1776 Christmas Eve

1776 Christmas Eve

Let’s reflect back on the Christmas Eve of 1776 –

 

General George Washington’s troops were frigid, ragged, and huddled together; most likely reflecting on their peaceful Christmas mornings of the past with their families.  As they camped nearby the freezing Delaware River banks, exhausted and worn out, they could have never imagined what would unfold the next day.  I can picture George Washington in his tent that night mulling over his perilous circumstances.  Maybe he was praying to Jesus, his Savior, for a miracle!  It was a ‘now or never’ moment as he knew his men were getting weaker. Many had already died off to previous conflicts or deserted from fear and sickness.  He was due to lose more at the end of the year and it was already starting to look like a loss was coming for the underdogs.

Washington had roughly 2,400 men under his command and they followed his lead.  Thank God for George Washington and his willingness to lead in the midst of a dire situation! The Continental Army had everything against them – maybe Washington was crazy enough to believe that’s why his plan might actually work.  This truly is a David and Goliath tale.  The catchphrase for this secret mission was, ‘Victory or death’.  The British did not believe that this small ragtag army would march on Christmas day, let alone across a river in such cruel conditions!

These words printed in a  December 19th pamphlet from Thomas Paine were read aloud to the weary men for encouragement:

 

These are the times that try men’s souls; the summer soldier and the sunshine patriot will, in this crisis, shrink from the service of his country; but he that stands it now, deserves the love and thanks of man and woman. Tyranny, like hell, is not easily conquered; yet we have this consolation with us, that the harder the conflict, the more glorious the triumph.

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Back and forth across the treacherous ice blocked river – loading and unloading; men, horses and cannons.  The temperatures were dropping and they ended up falling 3 hours behind the game plan.  Mind you, two other teams (under different generals) were sent out to other crossing points, yet failed to accomplish their missions. The long march ahead was a battle of its own as the winter storm raged on.  I can picture the red snow-covered trail left behind from many of the soldiers bloody bare-feet as General Washington rode up and down encouraging his men on horseback.  The men braved on and attacked the Hessian armies stationed in Trenton with full force. These troops were surprised to see the Colonials attack at 8 in the morning, but they were sober and on guard (in contrast to popular beliefs that state the men were unaware and hung over).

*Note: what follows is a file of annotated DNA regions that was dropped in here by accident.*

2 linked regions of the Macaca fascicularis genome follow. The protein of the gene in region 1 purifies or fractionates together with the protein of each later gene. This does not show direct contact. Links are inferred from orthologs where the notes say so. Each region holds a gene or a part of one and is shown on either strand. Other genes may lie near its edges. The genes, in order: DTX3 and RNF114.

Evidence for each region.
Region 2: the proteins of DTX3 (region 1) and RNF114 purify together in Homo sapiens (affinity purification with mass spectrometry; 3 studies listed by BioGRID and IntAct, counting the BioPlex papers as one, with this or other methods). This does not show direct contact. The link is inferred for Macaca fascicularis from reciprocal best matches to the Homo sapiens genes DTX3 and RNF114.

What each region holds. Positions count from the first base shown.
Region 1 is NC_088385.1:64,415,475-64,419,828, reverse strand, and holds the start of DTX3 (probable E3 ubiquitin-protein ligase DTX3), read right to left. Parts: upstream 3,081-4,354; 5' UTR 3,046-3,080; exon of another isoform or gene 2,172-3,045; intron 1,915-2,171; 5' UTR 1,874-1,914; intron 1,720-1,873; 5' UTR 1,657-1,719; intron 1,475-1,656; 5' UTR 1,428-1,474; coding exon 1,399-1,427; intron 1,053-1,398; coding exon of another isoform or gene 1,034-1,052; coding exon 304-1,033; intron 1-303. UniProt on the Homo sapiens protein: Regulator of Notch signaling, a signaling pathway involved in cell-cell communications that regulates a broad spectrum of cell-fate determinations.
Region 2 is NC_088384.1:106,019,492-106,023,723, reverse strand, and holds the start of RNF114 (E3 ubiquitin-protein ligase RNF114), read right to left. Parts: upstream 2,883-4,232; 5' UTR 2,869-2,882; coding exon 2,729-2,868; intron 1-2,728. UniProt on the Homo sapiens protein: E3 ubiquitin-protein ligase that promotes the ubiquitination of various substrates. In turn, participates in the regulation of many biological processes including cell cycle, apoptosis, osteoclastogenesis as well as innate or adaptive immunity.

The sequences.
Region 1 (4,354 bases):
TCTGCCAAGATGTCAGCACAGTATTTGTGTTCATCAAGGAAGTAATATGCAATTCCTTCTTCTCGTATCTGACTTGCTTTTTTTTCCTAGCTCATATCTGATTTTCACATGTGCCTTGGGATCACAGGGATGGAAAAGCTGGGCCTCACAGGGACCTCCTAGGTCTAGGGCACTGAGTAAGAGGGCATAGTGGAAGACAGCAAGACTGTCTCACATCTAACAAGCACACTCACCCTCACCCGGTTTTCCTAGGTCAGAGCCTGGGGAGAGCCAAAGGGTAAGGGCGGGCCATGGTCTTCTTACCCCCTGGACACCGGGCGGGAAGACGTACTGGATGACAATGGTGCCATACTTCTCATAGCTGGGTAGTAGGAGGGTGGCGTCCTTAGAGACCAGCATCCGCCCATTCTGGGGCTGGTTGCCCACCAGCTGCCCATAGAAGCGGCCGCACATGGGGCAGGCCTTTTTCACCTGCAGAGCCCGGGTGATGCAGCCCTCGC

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Washington and his men were able to cause the Hessian’s to retreat as some managed to flee while more than half were captured.  The battle lasted about an hour and it was a huge victory for the Colonials!  This was a bold move for the American cause and it helped shift the tide for the Continental Army.  George Washington was the man for the job, but it took the thousands of men that were willing to leave their mostly comfortable (probably not comfortable by todays standards) way of living to fight for something greater!  Winter was a challenge for the Pilgrims when they first came to America, but by the grace of God they survived.  This too was a critical winter that faced our forefathers, but I believe God intervened yet again.

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Right now the town I live in is getting its first Christmas Eve storm in a long time, meaning we will probably have a ‘White Christmas’.  I look forward to Christmas mornings and am thankful for all things Christmas; wrapped presents, hot chocolate, flashy coniferous trees, glorious snow…and then I read this story and it just blows my mind! Can you put yourselves in these soldier’s shoes (as noted earlier -most of the men did not have shoes!) that Christmas evening?  You wake up Christmas morning and get the orders from Washington.  The plan?  To cross the icy Delaware river in the middle of the dark night – and march 9 miles in a full-blown east coast sleet, snow and wind storm to strategically fight an army that is better equipped and trained for battle.  Sir, yes sir (YIKES!)!

Enjoy this Christmas Eve and Christmas Day with friends and family and reflect on how blessed we are to be here living in the United States of America.  I am grateful for great men like George Washington and all those who have served this country wholeheartedly (and who are currently serving), even on days like Christmas.  Ultimately, I am thankful for Christ, coming as a babe, to bring freedom from sin to mankind through His birth, death resurrection and return.

 

Here is a great video on George Washington and the Battle at Trenton called – WINTER PATRIOTS. (Click to watch!)

 

 

 

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